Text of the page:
SEOUL, South Korea — President Barack Obama said on Wednesday a strong, job-creating economy in the United States would be the country's most important contribution to a global recovery as he pleaded with world leaders to work together despite sharp differences.
Arriving in South Korea on Wednesday for the G-20 summit, Obama is expected to find himself on the defensive because of plans by the Federal Reserve to buy $600 billion in long-term government bonds to try to drive down interest rates, spur lending and boost the US economy. International critics have said that the move would give American goods an unfair advantage in the global market.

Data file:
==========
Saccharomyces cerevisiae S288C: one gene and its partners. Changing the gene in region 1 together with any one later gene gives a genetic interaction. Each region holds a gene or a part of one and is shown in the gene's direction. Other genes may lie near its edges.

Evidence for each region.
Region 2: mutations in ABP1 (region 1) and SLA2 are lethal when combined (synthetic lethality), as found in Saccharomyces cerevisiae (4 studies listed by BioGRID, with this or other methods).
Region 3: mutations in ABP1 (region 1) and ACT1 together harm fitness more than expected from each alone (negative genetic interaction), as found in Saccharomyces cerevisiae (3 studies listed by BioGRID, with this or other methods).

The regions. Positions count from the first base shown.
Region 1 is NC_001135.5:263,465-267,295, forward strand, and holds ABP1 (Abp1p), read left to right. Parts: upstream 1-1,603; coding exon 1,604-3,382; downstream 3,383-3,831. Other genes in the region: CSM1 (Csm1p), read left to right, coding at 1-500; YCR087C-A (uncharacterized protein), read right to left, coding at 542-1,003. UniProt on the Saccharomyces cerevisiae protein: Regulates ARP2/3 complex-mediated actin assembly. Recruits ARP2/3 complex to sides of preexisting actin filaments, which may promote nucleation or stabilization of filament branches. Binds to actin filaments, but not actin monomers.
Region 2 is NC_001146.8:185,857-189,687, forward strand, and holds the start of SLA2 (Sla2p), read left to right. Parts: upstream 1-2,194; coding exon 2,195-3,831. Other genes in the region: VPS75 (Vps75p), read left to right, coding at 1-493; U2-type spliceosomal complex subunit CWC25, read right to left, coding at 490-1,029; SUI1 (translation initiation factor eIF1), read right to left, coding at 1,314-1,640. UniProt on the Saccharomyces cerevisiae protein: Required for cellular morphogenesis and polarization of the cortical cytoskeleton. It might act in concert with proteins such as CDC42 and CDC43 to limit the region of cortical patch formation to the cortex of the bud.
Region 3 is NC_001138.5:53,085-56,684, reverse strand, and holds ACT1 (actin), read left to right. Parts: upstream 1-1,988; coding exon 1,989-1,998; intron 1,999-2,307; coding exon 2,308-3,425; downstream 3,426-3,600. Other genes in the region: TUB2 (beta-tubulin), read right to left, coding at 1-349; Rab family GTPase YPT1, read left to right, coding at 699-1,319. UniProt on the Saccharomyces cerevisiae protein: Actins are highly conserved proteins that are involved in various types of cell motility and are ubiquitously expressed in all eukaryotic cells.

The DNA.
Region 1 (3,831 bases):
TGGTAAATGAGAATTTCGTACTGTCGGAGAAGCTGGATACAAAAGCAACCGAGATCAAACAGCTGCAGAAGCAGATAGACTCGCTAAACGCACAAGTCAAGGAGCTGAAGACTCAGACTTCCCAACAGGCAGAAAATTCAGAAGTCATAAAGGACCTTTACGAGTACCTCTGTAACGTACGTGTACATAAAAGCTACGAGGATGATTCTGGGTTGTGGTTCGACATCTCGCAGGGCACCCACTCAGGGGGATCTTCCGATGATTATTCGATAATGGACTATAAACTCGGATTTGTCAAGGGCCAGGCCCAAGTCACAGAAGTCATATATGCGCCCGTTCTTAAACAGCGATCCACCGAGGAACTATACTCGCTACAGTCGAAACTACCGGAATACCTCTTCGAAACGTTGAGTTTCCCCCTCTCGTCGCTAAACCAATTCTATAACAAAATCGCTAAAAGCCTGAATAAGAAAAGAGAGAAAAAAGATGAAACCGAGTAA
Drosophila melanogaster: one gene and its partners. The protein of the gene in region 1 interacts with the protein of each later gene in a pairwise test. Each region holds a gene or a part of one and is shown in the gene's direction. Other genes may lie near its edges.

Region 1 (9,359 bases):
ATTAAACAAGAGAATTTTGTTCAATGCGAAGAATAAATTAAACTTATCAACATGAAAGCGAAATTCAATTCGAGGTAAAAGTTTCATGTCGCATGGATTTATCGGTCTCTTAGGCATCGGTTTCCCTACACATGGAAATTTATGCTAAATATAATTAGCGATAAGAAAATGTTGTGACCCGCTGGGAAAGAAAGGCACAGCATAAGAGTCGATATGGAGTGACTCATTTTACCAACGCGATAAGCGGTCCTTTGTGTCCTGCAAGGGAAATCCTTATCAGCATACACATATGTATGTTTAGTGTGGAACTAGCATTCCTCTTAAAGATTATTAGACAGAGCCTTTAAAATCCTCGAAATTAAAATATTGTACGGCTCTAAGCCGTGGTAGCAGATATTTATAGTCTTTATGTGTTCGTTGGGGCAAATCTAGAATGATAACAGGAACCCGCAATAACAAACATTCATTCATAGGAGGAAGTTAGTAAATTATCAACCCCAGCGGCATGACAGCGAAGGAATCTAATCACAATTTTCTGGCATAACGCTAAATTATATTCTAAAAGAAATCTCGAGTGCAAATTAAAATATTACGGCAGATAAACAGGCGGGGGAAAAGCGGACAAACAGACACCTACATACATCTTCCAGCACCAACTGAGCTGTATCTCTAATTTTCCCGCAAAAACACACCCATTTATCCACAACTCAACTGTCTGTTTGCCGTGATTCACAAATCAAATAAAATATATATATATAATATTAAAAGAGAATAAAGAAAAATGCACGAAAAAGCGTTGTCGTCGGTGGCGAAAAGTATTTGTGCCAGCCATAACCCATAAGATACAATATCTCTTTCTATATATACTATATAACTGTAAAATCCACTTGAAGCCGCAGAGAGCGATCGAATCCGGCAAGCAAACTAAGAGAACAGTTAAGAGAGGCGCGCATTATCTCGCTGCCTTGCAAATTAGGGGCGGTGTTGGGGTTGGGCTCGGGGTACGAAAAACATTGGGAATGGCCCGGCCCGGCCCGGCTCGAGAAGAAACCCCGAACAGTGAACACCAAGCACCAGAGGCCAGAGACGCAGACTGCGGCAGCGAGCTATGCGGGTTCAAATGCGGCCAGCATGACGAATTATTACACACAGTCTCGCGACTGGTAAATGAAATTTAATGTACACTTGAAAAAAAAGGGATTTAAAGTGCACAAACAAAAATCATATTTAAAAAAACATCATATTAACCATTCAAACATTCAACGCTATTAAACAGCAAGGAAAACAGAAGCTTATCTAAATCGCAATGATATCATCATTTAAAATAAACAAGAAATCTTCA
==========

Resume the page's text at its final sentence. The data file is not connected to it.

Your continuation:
In a letter sent Tuesday to leaders of the Group of 20 major economic powers, Obama defended the steps his administration and Congress have taken to help the economy.
"The United States will do its part to restore strong growth, reduce economic imbalances and calm markets," he wrote. "A strong recovery that creates jobs, income and spending is the most important contribution the United States can make to the global recovery."
"When all nations do their part — emerging no less than advanced, surplus no less than deficit — we all benefit from higher growth," the president said in the letter.